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I was just at the park Easter Sunday and took pictures.. I'll put them up as soon as I get them off my camera and resize the pictures. While walking around the park I ran into John Fetterman who was there with his family! I mentioned to him that the layout that was posted on the website and the actual footers don't match. He said that he hasn't seen the online version yet so he didn't have an answer for that. I asked if he was using the Ecluid Beach FT layout, and he said, no- they are using the Riverview FT blueprint. As for when the ride will open, it was a big question mark. It may be this year, it might be next year. I think it's best to expect this ride as a "new for 2007".

 

I just checked the webcam which was down for the past few days and OMFG!! A huge bent is going up!

 

I will try to post a TR tonight.. I just realized that the taxes are due in the mail today and I haven't printed them yet!

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  • 2 months later...

I noticed much of New England was getting soaked this week, I was hoping not to see anything like this in a theme park. Is this something that happens often near Knoebels (the title makes it sound like it might happen frequently)?

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Wow, yeah, that looks like the same situation my parents are going thru right now too. I sure am glad I purchased a house on a hill/slope. Not too tough to navigate in the winters, and no flooding in the summers.

 

I'd also suspect that poor Bushkill is also under water, as our rivers here have crested at 14 feet.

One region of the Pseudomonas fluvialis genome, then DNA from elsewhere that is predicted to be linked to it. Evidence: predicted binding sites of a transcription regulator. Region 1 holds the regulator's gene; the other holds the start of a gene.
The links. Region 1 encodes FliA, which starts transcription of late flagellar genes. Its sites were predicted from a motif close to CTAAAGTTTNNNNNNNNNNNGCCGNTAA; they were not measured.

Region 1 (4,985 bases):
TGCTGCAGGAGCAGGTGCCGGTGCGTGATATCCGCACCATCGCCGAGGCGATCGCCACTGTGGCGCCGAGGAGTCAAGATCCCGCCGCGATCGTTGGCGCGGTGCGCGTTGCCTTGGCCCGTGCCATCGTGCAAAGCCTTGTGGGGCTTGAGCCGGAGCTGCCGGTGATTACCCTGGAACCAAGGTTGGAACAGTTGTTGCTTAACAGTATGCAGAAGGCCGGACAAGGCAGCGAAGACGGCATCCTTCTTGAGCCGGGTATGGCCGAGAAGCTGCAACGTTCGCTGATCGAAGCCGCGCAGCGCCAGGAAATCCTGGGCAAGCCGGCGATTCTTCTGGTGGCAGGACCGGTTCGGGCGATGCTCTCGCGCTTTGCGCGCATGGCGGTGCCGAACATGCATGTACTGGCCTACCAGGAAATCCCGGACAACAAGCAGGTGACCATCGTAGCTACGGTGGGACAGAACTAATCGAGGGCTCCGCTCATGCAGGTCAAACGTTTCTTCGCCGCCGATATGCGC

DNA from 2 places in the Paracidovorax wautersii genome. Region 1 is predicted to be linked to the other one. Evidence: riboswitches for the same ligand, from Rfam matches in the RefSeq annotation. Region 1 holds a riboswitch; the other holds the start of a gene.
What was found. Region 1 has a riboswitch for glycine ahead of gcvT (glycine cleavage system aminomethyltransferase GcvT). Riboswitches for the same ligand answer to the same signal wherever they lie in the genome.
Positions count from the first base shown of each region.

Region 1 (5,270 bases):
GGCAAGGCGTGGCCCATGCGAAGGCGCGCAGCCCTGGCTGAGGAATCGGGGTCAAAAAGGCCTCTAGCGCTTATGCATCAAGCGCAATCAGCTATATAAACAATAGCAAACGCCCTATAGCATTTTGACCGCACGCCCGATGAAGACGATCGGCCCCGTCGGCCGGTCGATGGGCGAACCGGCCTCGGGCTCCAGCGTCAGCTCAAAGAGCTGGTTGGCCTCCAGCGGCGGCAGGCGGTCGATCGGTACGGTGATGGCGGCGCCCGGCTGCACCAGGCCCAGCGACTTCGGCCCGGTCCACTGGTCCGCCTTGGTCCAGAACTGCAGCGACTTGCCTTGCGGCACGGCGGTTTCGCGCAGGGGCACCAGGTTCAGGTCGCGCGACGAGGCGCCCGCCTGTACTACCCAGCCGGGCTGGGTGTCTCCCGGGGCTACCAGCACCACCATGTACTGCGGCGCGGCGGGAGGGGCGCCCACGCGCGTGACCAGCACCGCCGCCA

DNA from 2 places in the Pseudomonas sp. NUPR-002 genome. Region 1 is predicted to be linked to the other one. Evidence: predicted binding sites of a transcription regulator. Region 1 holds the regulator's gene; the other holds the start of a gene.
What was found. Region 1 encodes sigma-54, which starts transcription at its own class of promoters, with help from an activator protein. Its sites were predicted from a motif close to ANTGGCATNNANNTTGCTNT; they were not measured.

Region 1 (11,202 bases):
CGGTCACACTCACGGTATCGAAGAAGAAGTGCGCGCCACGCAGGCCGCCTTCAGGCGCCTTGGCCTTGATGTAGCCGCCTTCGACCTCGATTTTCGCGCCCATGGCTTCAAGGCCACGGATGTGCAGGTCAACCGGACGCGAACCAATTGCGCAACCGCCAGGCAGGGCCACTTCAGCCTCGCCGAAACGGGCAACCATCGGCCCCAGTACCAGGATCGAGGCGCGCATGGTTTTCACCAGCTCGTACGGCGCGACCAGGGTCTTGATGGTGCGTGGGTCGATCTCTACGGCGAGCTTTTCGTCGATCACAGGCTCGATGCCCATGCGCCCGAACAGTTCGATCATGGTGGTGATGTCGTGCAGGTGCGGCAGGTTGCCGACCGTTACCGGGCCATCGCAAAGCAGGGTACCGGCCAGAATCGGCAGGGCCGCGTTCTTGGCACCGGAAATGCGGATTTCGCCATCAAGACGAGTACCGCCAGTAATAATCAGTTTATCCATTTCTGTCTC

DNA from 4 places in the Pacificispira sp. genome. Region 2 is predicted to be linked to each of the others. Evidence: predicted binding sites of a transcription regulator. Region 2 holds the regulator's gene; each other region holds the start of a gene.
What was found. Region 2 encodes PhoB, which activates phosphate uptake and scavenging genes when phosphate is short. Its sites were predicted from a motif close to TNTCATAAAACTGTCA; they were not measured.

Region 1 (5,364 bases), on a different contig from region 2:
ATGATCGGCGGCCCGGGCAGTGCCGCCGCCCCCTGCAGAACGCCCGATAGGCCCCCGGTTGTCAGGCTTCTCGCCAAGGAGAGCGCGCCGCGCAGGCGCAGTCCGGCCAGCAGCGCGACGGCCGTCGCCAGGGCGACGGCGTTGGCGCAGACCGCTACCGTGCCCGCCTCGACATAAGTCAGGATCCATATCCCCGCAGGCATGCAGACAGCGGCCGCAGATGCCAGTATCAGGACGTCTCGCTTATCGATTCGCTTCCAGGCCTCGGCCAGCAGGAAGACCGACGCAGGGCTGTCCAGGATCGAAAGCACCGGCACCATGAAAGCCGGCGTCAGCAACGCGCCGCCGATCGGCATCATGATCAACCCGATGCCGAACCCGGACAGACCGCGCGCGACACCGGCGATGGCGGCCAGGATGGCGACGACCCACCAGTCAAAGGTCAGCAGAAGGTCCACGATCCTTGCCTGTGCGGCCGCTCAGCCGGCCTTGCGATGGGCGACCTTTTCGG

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I noticed much of New England was getting soaked this week, I was hoping not to see anything like this in a theme park. Is this something that happens often near Knoebels (the title makes it sound like it might happen frequently)?

 

As said here :

On June 22, 1972, the creeks that run through Knoebels overflowed six feet over their banks, swollen with heavy rains from Hurricane Agnes. The flood destroyed several cottages and damaged many other buildings, including the park's roller rink.

 

I think the last major flood may have been in 1972, but I don't know how often they happen there. I guess it's pretty much the same concerning the flooding the park is in today ...

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This flood we are having is WORSE in areas, such as Bloomsburg and lower, than the '72 flood. I would be surprised if Flying Turns contruction resumes within the next week. We have been hit pretty bad, and it's not over until tomorrow afternoon, which is when the river is supposed to crest.

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I have looked and can not seem to find a picture of their flood log they have at the park with the different heights the flood waters got to and the dates.

 

but yea it happens every couple of yearsor so, what a pain in the ass it must be to clean all that mess up.

 

JEFF

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I think there's a tree near the handstamp building that has the markers showing the flood heights. I think the one in 2002(?) was worse than the one in 1972 and 1976. The '72 flood had a big impact because it happened during the summer and they had to close the park to clean up. This flood would be reminiscent of the 1972 flood. The 1972 flood was what caused the haunted house to be born. I think the Flying Turns won't be affected because that section of the park is on higher ground.

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Knoebels has posted an update on their site-

 

They are planning to reopen parts of the park Friday June 30th in the afternoon, and hope to have the majority of the park open by Saturday July 1st. The pool will take a bit longer before it can reopen. According to the webcams for the Flying Turns Project, it seems nice and dry.. Check Knoebel's website ( www.knoebels.com ) for updates.

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With the packed campgrounds over the holiday weekend and the way that the pricing is structured, you better believe that Knoebels is going to have everything they can open this weekend.

 

If not, they are going to take a big money hit.